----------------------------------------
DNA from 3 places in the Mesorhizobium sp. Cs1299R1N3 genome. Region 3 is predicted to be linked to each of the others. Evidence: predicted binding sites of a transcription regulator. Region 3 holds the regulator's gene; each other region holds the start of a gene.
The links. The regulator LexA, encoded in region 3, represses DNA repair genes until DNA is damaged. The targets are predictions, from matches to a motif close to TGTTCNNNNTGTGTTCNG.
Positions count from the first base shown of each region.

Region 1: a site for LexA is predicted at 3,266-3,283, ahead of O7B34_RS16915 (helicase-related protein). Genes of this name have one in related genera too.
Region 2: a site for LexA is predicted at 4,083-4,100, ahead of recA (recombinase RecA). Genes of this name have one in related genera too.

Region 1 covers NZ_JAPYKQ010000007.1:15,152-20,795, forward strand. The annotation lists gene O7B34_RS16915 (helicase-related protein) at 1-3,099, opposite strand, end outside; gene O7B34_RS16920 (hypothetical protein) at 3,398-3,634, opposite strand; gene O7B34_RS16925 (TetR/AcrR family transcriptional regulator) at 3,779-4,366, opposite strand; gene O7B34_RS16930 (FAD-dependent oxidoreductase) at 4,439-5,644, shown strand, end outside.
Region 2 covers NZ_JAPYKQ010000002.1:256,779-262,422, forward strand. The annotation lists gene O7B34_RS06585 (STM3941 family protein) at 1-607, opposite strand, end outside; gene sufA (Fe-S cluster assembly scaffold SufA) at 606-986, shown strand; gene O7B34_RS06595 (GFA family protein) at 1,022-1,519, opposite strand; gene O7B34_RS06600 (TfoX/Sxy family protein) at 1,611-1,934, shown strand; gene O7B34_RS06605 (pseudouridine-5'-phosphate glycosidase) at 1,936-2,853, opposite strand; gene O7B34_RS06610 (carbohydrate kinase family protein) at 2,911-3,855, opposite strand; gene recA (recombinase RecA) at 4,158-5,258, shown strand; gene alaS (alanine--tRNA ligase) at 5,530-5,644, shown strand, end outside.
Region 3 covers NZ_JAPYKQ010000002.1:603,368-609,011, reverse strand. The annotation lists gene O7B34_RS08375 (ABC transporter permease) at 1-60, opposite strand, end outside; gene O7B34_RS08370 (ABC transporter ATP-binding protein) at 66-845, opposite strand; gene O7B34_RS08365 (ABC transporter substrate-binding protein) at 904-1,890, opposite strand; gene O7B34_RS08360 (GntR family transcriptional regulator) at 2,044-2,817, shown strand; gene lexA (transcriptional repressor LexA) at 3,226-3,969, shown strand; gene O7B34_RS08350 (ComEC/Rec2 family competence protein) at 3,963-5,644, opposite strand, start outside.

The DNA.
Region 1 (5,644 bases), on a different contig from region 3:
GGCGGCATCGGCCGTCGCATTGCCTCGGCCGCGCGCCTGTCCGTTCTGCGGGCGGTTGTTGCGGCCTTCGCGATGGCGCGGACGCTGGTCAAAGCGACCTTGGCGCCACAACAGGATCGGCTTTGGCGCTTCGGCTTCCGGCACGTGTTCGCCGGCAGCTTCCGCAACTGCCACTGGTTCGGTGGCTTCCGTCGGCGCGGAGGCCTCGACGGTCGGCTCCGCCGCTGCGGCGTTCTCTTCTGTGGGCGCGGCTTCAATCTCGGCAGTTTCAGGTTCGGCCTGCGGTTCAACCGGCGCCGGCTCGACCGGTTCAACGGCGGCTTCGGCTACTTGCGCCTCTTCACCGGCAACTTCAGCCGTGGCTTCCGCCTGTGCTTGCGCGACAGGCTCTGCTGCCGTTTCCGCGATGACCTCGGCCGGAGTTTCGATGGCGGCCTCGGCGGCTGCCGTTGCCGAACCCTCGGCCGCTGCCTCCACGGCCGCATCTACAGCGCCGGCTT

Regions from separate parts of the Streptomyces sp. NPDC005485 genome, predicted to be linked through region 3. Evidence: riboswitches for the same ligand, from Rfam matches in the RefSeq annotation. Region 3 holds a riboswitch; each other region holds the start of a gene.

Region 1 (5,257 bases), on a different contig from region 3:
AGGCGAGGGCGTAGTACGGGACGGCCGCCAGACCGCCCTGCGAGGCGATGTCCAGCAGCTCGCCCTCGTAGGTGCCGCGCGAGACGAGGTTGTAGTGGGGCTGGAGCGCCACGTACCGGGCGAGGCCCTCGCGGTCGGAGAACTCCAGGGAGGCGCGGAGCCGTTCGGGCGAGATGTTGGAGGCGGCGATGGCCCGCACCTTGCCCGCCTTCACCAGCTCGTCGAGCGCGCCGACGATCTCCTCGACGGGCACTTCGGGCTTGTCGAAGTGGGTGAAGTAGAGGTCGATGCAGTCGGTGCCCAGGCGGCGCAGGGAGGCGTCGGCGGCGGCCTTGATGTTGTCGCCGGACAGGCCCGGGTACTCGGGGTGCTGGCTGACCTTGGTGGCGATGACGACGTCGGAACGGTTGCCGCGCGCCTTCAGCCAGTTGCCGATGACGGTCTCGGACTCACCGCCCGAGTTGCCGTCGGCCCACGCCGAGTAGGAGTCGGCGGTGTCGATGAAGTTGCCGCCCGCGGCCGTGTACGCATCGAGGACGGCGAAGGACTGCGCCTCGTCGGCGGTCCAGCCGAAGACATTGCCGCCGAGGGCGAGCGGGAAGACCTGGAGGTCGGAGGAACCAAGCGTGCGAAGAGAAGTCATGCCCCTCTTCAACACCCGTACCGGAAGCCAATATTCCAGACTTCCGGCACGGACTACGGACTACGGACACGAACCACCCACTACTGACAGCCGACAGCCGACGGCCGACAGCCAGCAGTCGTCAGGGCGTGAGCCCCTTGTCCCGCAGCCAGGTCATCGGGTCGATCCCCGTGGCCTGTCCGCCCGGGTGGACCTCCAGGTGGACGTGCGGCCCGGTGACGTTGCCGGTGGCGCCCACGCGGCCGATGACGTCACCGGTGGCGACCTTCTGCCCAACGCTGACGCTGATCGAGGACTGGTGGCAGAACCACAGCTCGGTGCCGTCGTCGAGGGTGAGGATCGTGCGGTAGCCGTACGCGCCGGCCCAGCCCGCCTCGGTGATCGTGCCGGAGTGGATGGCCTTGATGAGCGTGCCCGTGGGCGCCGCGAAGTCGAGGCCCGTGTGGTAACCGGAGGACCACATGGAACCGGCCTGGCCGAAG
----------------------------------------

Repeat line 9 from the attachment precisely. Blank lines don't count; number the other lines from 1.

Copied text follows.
The DNA.